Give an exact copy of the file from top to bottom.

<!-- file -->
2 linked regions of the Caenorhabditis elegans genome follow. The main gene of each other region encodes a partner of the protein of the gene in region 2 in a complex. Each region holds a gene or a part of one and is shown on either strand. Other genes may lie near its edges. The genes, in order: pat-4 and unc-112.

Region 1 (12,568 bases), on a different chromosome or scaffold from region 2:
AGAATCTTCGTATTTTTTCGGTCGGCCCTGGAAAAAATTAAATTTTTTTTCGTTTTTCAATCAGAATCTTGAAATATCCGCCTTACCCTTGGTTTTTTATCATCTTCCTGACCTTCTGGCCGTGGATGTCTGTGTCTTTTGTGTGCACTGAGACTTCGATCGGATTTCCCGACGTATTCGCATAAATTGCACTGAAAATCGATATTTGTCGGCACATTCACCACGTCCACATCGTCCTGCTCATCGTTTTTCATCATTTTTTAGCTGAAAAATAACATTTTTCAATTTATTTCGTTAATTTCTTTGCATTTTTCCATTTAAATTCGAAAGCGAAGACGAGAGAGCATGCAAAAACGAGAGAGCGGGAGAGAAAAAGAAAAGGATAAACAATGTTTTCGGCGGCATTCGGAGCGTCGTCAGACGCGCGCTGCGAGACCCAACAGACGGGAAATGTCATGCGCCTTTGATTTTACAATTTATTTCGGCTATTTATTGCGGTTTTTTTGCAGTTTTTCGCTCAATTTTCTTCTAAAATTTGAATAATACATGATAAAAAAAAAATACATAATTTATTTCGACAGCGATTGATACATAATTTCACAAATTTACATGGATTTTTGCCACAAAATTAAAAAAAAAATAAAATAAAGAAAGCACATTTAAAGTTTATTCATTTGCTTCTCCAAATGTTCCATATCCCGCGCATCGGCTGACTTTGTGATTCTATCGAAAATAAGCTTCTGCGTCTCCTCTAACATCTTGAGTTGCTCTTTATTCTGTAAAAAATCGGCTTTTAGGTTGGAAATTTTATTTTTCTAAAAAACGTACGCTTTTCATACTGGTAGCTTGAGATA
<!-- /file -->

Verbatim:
2 linked regions of the Caenorhabditis elegans genome follow. The main gene of each other region encodes a partner of the protein of the gene in region 2 in a complex. Each region holds a gene or a part of one and is shown on either strand. Other genes may lie near its edges. The genes, in order: pat-4 and unc-112.

Region 1 (12,568 bases), on a different chromosome or scaffold from region 2:
AGAATCTTCGTATTTTTTCGGTCGGCCCTGGAAAAAATTAAATTTTTTTTCGTTTTTCAATCAGAATCTTGAAATATCCGCCTTACCCTTGGTTTTTTATCATCTTCCTGACCTTCTGGCCGTGGATGTCTGTGTCTTTTGTGTGCACTGAGACTTCGATCGGATTTCCCGACGTATTCGCATAAATTGCACTGAAAATCGATATTTGTCGGCACATTCACCACGTCCACATCGTCCTGCTCATCGTTTTTCATCATTTTTTAGCTGAAAAATAACATTTTTCAATTTATTTCGTTAATTTCTTTGCATTTTTCCATTTAAATTCGAAAGCGAAGACGAGAGAGCATGCAAAAACGAGAGAGCGGGAGAGAAAAAGAAAAGGATAAACAATGTTTTCGGCGGCATTCGGAGCGTCGTCAGACGCGCGCTGCGAGACCCAACAGACGGGAAATGTCATGCGCCTTTGATTTTACAATTTATTTCGGCTATTTATTGCGGTTTTTTTGCAGTTTTTCGCTCAATTTTCTTCTAAAATTTGAATAATACATGATAAAAAAAAAATACATAATTTATTTCGACAGCGATTGATACATAATTTCACAAATTTACATGGATTTTTGCCACAAAATTAAAAAAAAAATAAAATAAAGAAAGCACATTTAAAGTTTATTCATTTGCTTCTCCAAATGTTCCATATCCCGCGCATCGGCTGACTTTGTGATTCTATCGAAAATAAGCTTCTGCGTCTCCTCTAACATCTTGAGTTGCTCTTTATTCTGTAAAAAATCGGCTTTTAGGTTGGAAATTTTATTTTTCTAAAAAACGTACGCTTTTCATACTGGTAGCTTGAGATA